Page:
Sato’s Cabernet Franc hasn’t been released yet, but its existence was yet another indication that this relatively young winemaking country was quietly evolving.
Organic grapes and no additions
When I arrived back in Auckland from Central Otago last year, low-intervention wines were suddenly everywhere. Clearly, this country of five million people had developed a thirst for these wines, and its winemakers were more than happy to oblige. Others doing some wild things in the winery include Amoise Wines, Black Estate, Cambridge Road, Deep Down, Garage Project, Kindeli, Organised Chaos, Pyramid Valley, Scout Wines, The Hermit Ram, Tincan Wines and early adopters of organic viticulture Millton.
‘When we first started [in 2018], we were only getting approached by small, fringe-y restaurants. Now, bigger, more mainstream restaurants are reaching out’, says Amy Hopkinson-Styles, winemaker at Halcyon Days, pictured above with her husband Olly.
I met Hopkinson-Styles for coffee in Hawke’s Bay to learn more about what was happening in the region. As we chatted, I was struck by her description of the tight-knit, low-intervention community that had sprung up there. Winemakers have their own definition of minimal intervention and keep their sulphur additions to a minimum. The producers I spoke to either grow their own grapes organically, buy from organic growers, or manage their contracted rows organically.
But, why was all this happening now?
Many are quick to point across the ditch and say that New Zealand winemakers were inspired by their Australian peers. This may be true for some, but Europe loomed large for those I spoke to.
‘In Europe, we were exposed to some amazing, traditionally made wines from Spain, Italy and Slovenia. The zero-sulphur wines in amphorae were quite the lightbulb moment. They made us think a little bit differently and question why we were adding [additives] and whether it was actually making a better wine or not’, says Hopkinson-Styles.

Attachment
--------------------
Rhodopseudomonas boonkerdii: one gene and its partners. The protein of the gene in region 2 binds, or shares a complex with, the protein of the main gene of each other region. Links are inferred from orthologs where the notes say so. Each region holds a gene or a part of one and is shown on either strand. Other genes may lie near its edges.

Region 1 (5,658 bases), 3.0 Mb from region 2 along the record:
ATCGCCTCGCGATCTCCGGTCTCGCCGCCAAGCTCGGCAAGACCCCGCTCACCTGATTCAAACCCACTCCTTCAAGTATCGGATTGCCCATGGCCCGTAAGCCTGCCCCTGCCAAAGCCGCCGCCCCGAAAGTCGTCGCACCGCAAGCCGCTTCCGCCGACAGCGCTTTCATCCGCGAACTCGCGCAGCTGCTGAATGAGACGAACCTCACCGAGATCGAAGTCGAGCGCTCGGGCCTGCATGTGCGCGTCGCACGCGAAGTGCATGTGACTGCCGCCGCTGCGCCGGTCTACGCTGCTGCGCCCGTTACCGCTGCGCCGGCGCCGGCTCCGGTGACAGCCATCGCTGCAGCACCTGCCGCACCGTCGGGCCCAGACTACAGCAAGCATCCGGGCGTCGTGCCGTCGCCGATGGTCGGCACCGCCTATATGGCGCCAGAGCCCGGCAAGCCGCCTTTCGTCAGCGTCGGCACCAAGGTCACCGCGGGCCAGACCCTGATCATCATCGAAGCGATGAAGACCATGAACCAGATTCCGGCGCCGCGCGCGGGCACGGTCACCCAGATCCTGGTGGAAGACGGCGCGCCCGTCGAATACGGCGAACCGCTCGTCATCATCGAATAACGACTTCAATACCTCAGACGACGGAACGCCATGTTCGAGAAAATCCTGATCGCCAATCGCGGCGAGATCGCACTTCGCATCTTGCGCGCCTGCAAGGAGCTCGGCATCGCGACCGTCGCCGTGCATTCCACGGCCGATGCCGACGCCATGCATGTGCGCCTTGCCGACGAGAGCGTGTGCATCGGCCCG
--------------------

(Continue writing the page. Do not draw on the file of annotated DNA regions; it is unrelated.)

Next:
As for the timing of it all, it seems that New Zealand has finally achieved a critical mass of experienced, low-intervention winemakers. Instead of fostering competition, they are incredibly supportive of one another, which in turn encourages others to branch out into this winemaking style with confidence.
‘It takes years and years to perfect this style’, says Farrera. ‘Traditional producers are jumping on the natural wine train too now, and I think we'll see more wines coming out in the next decade and beyond.’
Kate and Rob Burley, proprietors of Unkel, agree. ‘I think we'll continue to see the emergence of smaller, environmentally conscious lo-fi wine growers/producers pop up, which will continue to move wine and viticulture in a more creative direction’, says Kate Burley.
Over land and sea
At the moment it’s unclear if many outside Aotearoa will get to enjoy these wines. Only a handful of the winemakers I spoke with export, but those who do have seen clear demand. ‘[We’ve] received great interest and support through our export channels, and it’s exciting to see our wines being enjoyed around the world’, says Burley.
Transporting any style of wine to markets thousands of kilometres away can be challenging, and some may believe that minimal-intervention wines are more difficult to transport or require stabilisation beforehand. However, others are confident these wines can make the journey unscathed. ‘We don’t export yet, but that’s a big goal for 2022 and beyond’, says Leen of Alpine Wine Co. ‘We may make sure it’s sulphured at low levels pre-bottling to help preserve that freshness and have peace of mind, but that’s about it.’
Those I spoke to haven’t had any degradation in quality reported by their importers, and it’s surely only a matter of time before more of these wines make their way around the globe to prove that Aotearoa New Zealand can be just as innovative as other winemaking nations.